Just as in a family, if parents, brothers, and sisters will not do their duty to each other lovingly and of their free will, the law interferes, and the custom of the country interferes, and the opinion of neighbours interferes, and says: "You may not love your parents: but you have no right to leave them to starve." "You may not love your brothers: but if you try to injure and slander them, you are doing an unnatural and hateful thing, abhorred by God and man, and you must expect us to treat you accordingly, as a wild beast who does not feel the common laws of nature and right and wrong." So with the law of the land. The law is meant to remind us more or less that we are brothers, members of one body; that we owe a duty to each other; that we are all equal in God's sight, who is no respecter of persons, or of rank, or of riches, any more than the law is when it punishes the greatest nobleman as severely as the poorest labourer. The law is meant to remind us that God is just; that when we injure each other, we sin against God; that God's rule and law is, that each transgression should receive its just reward, and that, therefore, because man is made in the likeness of God, man is bound, as far as he can, to visit every offence with due and proportionate punishment. And the law punishes, as St. Paul says, in God's name, and for God's sake. The magistrate is a witness for God's righteous government of the world, the minister of God's vengeance against evil-doers, to remind all continually that evil-doing has no place, and cannot prosper, and must not be allowed, upon this God's earth whereon we live.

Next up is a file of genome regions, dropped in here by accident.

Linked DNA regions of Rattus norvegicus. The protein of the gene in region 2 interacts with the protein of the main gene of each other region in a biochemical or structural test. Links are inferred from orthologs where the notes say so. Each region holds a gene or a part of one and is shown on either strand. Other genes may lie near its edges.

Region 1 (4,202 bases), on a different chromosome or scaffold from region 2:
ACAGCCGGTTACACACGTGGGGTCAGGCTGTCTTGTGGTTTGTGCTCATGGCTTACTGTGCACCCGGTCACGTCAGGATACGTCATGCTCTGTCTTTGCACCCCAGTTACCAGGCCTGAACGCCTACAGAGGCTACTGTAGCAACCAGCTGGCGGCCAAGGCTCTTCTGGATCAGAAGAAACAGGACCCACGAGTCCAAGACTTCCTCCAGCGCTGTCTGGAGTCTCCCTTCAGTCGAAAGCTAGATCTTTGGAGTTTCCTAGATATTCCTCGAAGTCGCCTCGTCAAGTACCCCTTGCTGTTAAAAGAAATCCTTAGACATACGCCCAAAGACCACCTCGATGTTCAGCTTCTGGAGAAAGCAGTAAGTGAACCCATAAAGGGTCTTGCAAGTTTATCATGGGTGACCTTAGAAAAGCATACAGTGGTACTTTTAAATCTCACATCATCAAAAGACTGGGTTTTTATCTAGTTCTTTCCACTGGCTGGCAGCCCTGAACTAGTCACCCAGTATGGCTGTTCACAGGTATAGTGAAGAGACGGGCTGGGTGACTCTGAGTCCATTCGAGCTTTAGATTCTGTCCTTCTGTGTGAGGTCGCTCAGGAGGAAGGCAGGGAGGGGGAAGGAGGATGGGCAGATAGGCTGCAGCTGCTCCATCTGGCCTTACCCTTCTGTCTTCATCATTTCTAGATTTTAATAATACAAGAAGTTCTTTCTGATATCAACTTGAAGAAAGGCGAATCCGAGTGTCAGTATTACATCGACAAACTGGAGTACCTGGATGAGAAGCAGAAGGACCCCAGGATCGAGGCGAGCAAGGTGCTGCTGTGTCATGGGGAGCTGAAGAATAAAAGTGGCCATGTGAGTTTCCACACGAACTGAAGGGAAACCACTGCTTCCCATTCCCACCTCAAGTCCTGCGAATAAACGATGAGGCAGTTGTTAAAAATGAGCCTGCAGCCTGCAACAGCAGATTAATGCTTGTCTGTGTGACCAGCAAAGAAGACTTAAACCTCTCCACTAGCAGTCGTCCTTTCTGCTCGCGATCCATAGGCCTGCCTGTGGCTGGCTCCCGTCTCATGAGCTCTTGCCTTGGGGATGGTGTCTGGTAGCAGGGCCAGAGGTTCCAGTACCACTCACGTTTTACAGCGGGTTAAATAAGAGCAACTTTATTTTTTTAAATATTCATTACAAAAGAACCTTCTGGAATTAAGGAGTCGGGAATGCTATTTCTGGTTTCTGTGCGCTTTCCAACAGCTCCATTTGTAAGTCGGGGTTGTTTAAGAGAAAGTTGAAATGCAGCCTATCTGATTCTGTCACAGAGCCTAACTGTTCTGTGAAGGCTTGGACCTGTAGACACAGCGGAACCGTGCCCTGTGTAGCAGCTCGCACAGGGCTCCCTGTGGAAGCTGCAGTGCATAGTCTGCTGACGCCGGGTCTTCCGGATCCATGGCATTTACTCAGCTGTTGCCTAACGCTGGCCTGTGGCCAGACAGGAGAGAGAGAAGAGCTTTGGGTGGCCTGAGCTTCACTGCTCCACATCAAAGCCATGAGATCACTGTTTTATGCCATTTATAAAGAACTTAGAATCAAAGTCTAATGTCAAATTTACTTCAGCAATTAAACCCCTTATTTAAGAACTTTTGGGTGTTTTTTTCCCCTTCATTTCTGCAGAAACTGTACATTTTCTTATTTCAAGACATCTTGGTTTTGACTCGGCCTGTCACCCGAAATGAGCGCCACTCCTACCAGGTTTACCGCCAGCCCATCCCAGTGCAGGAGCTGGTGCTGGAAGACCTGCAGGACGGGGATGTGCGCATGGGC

But what if the laws are unfair, and punish only some sorts of evil- doers and not others? What if they are like spiders' webs, which catch the little flies, and let the great wasps break through? What if they punish poor and weak offenders, and let the rich and powerful sinners escape? "Obey them still," says St. Paul. In his time and country the laws were as unfair in that way as laws ever were, and yet he tells Christians to obey them for conscience's sake. Thank God that they do punish weak offenders. Pray God that the time may come when they may be strong enough to punish great offenders also. But, in the meantime, see that they have not to punish you. As far as the laws go, they are right and good. As far as they keep down any sort of wrong-doing whatsoever, they are God's ordinances, and you must obey them for God's sake.